Science Fiction: Looking forward back

November 11, 2009

So what is the state of science fiction in the twenty-first century?

Unfortunately, the newly-reimagined V series for ABC television is meeting an unenthusiastic response from pretty much everyone I know who watched the premiere. So, hey, let’s hop in that magic time machine known as YouTube and check back some twenty-six years to encounter a thoughtful-looking Charlie Rose interviewing Faye Grant about the 1983 miniseries:

An interesting quote:

    Rose: Does this somehow represent—because of the ratings success of the miniseries, and now they’re making it into a regular series—a comeback for science fiction?

    Grant: I think so. Not only is it a comeback for science fiction, it’s a new kind of science fiction. What— The science fiction that was portrayed in the past on television and so forth was something that was beyond what our technology could even fathom. And what we’re doing now is combining what we know does exist, or is possible, with the reality of the human aspect—how human beings would respond to this actually happening.

I’m actually reminded here of a quote from an episode of Family Guy: “Hold onto that thought because I’m going to explain to you when we get home all the things that are wrong with that statement.”

It’s a nonsense answer constructed around a potential seed of truth. Indeed, I am unsure if the most realistic part of V (technically the “sequel” known as, “The Final Battle”) was even written at that time. Okay, it probably was, as the sequel hit only a year later. But, still ….

The necessary elements of modern science fiction seem to involve the impossible, improbable, or undiscovered. There is—and I’ll have to write a mini book report on it—a reasonable theory of the progression of science fiction offered by none other than Dr. Asimov himself in 1962, but it necessarily doesn’t cover what happened starting at the latest in the 1970s with Star Wars. Even the reimagined V requires some technology that Ms. Grant could not fathom twenty-six years ago. And just because most of us are comfortable with depictions of faster-than-light travel doesn’t mean we can actually do it. But I suppose I’m nitpicking. She does have a point. After all, it’s not like V was ever preceded by a landmark feature motion picture about how human beings respond to the arrival of extraterrestrials. Then again, had there been, I would have had a rising, talented director like, say, Spielberg, handle the film, and cast someone like, oh, I don’t know, Richard Dreyfus as the lead. And, to be certain, I would have made it far more intimate a picture, focusing on a limited few characters and trying to clock the final cut somewhere under three hours instead of depicting a worldwide crisis and dragging the thing out over the course of three nights. Or five, if you want to get to the actual ending.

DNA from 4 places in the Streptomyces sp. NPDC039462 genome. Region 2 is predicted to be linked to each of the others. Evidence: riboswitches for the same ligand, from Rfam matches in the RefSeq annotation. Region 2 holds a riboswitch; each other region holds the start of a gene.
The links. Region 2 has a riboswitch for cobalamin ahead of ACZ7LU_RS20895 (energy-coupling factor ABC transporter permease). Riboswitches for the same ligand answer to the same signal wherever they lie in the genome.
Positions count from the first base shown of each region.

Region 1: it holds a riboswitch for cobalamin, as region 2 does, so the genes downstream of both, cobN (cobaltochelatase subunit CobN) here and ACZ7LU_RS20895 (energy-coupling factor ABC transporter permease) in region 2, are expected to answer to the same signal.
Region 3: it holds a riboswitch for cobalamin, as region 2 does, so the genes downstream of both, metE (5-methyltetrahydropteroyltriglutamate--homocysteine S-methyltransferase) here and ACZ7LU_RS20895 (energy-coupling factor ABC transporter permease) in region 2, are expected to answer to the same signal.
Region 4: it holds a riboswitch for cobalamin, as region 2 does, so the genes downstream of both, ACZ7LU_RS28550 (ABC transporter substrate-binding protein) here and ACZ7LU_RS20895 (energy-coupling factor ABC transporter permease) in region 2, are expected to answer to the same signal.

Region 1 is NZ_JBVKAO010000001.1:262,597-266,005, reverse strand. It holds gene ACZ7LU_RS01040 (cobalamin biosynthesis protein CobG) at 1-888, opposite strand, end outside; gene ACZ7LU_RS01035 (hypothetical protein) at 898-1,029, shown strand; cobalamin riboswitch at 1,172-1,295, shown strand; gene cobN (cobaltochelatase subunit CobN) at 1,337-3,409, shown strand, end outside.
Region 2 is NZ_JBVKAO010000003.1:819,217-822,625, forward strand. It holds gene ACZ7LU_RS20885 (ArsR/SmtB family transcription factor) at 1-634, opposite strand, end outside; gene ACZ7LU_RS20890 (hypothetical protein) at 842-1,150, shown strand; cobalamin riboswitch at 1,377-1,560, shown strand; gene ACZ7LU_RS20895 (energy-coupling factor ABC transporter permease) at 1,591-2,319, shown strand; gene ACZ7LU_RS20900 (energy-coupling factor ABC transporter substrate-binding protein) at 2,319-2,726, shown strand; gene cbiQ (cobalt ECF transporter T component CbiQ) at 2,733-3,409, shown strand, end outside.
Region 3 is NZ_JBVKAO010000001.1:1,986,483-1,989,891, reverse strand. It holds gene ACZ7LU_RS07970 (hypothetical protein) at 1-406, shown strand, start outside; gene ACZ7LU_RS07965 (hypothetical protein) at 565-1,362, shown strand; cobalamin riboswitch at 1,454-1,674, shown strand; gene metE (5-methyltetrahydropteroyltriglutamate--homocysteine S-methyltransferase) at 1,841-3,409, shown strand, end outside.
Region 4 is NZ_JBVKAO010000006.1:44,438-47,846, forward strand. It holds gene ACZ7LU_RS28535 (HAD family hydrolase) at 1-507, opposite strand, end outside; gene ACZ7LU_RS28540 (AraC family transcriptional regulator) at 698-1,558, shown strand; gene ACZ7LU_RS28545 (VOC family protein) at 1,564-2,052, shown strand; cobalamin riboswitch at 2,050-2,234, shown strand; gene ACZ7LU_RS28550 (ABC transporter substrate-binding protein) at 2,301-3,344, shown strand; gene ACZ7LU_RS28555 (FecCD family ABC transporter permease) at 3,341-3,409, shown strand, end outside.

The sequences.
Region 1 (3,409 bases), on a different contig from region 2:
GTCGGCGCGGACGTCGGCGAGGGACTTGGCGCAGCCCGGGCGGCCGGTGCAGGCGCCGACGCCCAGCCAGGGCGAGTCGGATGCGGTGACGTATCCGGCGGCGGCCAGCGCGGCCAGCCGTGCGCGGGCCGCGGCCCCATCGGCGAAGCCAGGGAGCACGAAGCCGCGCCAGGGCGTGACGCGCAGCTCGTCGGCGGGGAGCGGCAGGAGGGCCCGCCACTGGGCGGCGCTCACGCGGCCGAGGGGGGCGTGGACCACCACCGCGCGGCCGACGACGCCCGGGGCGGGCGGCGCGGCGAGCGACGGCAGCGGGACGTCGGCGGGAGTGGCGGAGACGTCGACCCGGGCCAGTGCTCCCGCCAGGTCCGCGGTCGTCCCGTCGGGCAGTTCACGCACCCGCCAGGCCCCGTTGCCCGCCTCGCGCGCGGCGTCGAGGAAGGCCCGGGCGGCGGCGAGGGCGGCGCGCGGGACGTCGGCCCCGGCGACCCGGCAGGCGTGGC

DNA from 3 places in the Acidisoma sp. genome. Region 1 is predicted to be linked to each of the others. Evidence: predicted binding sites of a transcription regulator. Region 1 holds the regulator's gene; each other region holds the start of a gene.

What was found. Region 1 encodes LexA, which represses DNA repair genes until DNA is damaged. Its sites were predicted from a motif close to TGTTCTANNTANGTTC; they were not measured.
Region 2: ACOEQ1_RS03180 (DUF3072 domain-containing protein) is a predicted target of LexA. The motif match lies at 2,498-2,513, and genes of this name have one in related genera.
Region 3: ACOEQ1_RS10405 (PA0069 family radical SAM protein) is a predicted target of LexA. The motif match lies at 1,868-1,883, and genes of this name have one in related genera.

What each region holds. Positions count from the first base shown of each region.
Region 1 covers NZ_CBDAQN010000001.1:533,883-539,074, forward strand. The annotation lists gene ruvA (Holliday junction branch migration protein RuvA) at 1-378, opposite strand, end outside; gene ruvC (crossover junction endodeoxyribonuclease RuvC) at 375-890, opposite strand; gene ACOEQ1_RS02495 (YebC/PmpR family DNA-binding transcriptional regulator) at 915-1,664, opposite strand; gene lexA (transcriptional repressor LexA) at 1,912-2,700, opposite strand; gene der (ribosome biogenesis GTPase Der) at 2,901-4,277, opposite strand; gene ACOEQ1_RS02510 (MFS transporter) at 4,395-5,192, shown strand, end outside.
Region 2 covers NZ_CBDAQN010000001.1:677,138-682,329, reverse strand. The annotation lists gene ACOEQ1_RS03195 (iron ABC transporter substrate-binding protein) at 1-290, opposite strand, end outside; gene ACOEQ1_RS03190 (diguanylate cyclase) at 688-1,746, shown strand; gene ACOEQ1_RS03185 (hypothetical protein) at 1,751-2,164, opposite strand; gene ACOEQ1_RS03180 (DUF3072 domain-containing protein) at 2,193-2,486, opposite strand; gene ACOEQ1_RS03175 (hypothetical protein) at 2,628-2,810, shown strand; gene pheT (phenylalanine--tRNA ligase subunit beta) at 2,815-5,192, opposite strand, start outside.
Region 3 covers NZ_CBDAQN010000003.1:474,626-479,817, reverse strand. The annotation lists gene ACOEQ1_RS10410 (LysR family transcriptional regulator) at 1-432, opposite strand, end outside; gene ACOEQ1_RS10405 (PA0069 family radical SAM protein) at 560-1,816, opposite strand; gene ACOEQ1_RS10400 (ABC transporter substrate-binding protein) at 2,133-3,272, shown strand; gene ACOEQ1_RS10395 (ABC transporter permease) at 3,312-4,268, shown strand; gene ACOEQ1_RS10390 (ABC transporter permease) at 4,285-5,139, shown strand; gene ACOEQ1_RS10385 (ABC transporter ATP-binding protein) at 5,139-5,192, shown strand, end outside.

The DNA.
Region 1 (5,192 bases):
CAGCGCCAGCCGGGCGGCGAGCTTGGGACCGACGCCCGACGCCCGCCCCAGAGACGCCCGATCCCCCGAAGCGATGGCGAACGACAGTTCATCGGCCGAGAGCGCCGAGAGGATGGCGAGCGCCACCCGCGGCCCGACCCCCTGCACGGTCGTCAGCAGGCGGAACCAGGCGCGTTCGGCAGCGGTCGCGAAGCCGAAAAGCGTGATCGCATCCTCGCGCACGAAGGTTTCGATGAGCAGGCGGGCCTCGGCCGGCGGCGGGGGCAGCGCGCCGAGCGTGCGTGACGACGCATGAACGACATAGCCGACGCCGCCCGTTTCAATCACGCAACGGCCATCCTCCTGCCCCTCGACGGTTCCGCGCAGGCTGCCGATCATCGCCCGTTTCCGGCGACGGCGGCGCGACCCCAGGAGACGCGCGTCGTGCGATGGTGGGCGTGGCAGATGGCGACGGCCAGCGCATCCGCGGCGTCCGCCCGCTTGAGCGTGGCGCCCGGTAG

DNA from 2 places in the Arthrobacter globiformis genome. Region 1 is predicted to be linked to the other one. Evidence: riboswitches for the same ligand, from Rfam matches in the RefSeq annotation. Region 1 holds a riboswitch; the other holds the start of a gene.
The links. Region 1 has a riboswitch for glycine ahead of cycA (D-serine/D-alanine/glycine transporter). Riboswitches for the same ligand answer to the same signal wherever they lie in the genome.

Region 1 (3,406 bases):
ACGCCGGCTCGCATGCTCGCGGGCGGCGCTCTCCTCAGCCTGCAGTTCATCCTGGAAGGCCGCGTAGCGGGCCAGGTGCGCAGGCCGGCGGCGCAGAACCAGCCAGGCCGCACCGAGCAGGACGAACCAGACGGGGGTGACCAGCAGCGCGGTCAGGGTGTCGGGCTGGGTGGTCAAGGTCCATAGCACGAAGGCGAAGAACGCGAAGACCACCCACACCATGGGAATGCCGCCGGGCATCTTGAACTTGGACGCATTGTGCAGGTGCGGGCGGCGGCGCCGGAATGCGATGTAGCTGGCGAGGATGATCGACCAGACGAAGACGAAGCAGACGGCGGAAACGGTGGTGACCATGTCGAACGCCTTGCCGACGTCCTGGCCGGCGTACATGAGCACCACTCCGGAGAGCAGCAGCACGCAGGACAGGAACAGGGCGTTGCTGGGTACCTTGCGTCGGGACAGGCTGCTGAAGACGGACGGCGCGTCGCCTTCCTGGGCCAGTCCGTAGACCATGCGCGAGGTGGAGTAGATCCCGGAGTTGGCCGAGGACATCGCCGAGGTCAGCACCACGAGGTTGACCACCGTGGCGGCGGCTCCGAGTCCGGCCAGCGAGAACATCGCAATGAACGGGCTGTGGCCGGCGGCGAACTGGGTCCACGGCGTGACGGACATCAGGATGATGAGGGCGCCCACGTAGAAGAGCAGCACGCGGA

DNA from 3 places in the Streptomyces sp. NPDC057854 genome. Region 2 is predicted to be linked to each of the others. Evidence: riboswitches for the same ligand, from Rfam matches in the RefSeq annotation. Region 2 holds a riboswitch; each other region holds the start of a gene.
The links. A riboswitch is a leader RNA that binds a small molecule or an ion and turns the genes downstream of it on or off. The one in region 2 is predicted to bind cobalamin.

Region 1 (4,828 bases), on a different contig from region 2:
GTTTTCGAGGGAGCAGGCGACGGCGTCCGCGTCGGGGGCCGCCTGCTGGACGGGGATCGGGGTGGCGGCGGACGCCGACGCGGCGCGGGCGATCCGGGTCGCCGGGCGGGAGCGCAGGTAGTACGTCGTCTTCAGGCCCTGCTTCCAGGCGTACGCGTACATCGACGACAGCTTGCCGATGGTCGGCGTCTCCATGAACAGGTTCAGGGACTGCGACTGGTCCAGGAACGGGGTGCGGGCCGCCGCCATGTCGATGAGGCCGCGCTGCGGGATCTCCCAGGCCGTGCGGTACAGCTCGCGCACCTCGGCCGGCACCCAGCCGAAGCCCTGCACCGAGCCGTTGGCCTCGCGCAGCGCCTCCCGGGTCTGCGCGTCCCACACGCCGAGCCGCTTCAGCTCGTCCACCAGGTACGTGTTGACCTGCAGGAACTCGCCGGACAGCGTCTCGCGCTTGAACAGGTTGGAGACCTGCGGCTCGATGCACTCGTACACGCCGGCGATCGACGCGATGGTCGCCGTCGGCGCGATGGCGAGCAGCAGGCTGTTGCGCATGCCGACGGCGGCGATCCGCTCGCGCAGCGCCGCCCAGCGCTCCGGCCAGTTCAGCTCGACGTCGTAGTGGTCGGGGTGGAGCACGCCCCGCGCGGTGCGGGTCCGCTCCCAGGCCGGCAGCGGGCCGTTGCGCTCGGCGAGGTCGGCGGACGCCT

Okay, okay. Enough picking on Faye Grant. Really. Okay, not really. But it doesn’t change the fact that I had the hots for her when I was … um … twelve. I don’t know. Maybe I didn’t want to be with her so much as I wanted to be her. You know … whatever happened to Faye Grant? That delicate, satin-draped frame? As it clung to her thigh … er, never mind.

Actually, what happened to her was modest success making bad television.

Oh, right. The state of science fiction. Twenty-first century. Anyone? Anyone?

Anyway, I’m just spending words at this point. So I’ll give Ms. Grant the final word. Oh, and make sure to check that amazing television monitor she appears on for the interview:

    Rose: Carl Sagan says, and other astronomers—and people who have looked at extraterrestrial life—have said that it’s a kind of arrogance for us as a human species to assume that we’re the only people in the whole universe that could possibly—

    Grant: Yeah.

    Rose: —be—have the intelligence to have created a life.

    Grant: Absolutely. We’ve only been on this— We’ve been on this planet less than two thousand years. And our solar system as we know it is relatively small. So when you think that if we were on this planet two thousand more years, how big the solar system would become, and how we would travel. We’ve already gone to the moon and several other places.



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